There is sleaze and corruption, and then there’s British-style sleaze and corruption, euphemistically known as “influence-peddling” but with many more murky shades than the term might suggest. And it runs deep, from the PM downwards–ministers, MPs, civil servants.
Currently, both the incumbent prime minister Boris Johnson and his once-removed predecessor David Cameron are struggling to clear their names in two separate scandals that have engulfed the ruling Tory party which in the 1980s and 1990s was dubbed the “party of sleaze” after becoming embroiled in a series of financial and sex scandals.
Johnson, never really regarded as a great stickler for political or personal moral ethics, is accused of misusing party donations to refurbish his Downing Street flat. He hatched a “secret” and potentially illegal plan to cover the £200,000 cost of the revamp. The bombshell accusation has come from none other than his now estranged former adviser and personal chum Dominic Cummings.
The Electoral Commission has launched an investigation into a potential breach of the law on political donations. Although Johnson claims that he paid for the revamp from his own pocket, critics, including many of his own party colleagues, want him to explain how he obtained the money. One senior Conservative figure –former attorney general Dominic Grieve –described Johnson as a “vacuum of integrity”.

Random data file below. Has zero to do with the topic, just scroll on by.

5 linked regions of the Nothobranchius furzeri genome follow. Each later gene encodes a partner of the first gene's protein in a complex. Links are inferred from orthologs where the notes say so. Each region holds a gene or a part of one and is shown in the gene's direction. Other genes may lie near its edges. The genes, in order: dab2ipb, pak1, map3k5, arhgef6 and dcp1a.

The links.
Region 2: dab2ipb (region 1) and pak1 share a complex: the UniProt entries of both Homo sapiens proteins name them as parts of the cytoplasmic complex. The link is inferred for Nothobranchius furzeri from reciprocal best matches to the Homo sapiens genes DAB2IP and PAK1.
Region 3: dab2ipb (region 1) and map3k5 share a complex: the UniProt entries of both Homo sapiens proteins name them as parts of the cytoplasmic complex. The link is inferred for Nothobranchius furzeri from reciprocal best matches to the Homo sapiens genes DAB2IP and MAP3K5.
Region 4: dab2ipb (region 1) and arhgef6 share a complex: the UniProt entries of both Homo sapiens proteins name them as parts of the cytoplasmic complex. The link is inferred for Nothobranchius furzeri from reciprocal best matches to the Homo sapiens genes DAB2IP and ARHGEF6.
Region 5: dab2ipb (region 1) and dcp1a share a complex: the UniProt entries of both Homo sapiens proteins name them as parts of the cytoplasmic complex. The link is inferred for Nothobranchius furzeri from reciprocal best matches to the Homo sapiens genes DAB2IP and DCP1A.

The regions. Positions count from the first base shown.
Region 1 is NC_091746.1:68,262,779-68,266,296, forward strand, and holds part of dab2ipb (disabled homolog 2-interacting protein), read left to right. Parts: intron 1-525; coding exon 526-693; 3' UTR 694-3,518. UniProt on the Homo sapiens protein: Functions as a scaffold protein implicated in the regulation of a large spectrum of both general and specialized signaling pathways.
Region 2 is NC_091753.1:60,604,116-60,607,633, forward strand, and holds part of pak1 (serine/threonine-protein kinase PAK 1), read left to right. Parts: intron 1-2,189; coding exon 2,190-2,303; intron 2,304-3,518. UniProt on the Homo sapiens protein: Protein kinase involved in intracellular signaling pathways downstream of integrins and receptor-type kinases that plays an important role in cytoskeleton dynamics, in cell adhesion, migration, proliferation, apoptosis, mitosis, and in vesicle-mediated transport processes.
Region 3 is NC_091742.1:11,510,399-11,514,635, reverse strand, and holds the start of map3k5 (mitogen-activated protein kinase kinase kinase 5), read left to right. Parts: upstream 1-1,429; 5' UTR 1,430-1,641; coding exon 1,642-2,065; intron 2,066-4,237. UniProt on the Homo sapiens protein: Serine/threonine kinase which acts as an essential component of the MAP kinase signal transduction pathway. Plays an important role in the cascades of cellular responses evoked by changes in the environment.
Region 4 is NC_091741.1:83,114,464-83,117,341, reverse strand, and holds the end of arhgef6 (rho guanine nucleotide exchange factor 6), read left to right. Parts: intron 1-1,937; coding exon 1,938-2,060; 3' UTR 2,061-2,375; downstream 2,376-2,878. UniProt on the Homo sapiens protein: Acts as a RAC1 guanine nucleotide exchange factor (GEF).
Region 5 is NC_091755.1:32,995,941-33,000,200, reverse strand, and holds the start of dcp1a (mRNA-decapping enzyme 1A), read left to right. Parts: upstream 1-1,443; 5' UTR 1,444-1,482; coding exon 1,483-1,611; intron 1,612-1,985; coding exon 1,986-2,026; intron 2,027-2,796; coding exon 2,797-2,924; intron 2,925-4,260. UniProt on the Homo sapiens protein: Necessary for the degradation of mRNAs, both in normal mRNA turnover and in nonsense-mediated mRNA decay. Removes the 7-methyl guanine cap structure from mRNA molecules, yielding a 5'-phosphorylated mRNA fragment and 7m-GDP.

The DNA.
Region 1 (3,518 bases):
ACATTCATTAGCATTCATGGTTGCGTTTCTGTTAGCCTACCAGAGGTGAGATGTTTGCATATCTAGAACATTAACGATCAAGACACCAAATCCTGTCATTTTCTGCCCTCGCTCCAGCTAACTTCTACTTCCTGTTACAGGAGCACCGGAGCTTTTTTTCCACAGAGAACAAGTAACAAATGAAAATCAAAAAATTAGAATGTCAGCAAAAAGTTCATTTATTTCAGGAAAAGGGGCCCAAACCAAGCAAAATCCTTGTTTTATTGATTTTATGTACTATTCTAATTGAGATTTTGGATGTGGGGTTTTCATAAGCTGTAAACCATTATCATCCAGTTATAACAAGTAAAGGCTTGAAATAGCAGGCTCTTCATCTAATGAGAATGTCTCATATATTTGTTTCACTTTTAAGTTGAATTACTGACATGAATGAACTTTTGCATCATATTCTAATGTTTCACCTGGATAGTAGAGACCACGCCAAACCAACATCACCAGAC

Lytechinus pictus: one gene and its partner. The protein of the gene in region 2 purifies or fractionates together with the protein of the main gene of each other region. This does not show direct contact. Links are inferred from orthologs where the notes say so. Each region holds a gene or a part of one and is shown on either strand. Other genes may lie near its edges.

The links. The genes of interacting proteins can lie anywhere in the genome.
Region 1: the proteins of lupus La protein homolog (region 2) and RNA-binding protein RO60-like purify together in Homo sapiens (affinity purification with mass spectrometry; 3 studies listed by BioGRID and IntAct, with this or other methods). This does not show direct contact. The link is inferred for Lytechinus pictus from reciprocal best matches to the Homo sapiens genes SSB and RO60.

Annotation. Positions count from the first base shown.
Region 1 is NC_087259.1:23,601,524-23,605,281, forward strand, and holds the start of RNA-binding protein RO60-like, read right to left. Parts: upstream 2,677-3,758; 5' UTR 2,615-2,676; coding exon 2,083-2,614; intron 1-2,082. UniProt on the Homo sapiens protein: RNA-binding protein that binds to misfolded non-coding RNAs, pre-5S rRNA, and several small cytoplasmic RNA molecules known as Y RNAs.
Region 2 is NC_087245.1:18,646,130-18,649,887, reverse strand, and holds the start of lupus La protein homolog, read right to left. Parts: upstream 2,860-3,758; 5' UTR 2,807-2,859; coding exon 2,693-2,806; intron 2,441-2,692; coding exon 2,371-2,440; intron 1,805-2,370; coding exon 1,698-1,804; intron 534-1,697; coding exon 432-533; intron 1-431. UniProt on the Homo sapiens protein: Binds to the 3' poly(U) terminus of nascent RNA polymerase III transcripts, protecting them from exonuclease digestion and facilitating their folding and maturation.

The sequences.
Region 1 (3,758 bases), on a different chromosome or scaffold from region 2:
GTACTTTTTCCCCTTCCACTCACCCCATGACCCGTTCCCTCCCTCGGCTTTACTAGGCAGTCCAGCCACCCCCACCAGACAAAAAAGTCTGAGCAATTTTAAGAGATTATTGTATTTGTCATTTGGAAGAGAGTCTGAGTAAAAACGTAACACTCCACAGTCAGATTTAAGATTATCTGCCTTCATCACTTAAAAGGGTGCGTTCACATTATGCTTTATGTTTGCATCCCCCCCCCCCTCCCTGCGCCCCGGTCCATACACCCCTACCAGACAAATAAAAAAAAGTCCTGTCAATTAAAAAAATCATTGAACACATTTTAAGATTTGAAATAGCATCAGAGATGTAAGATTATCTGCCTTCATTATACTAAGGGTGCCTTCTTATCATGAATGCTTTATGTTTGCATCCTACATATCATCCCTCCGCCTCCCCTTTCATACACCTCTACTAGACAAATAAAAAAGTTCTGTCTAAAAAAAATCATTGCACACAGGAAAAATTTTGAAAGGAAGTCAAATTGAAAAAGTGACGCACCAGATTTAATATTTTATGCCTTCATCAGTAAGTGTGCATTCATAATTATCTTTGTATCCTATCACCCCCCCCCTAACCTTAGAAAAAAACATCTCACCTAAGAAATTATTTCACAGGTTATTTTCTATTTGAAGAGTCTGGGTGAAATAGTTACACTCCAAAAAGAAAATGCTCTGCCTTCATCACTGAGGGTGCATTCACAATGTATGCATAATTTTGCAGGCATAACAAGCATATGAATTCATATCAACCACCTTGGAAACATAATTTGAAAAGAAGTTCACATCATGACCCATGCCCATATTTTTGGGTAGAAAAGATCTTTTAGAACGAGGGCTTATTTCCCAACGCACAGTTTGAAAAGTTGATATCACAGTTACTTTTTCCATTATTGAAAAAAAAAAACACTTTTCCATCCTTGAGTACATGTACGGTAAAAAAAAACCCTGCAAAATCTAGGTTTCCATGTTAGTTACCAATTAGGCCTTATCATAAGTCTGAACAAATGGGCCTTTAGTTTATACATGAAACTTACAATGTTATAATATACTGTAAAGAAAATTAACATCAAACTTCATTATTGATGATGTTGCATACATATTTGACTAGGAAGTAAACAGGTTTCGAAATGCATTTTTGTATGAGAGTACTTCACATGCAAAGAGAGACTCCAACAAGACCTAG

Meanwhile, David Cameron is deep into a lobbying scandal involving a firm he joined as an adviser after leaving Downing Street, and in which he had share options potentially worth millions of pounds. The company Greensill Capital, which has since collapsed resulting in huge job losses, was desperately trying to get financial aid from the government for a supply chain financing scheme.
Cameron is facing multiple inquiries into claims that he bombarded senior ministers and officials with texts and telephone calls seeking favours for Greensill. The stench of the 1980s is back.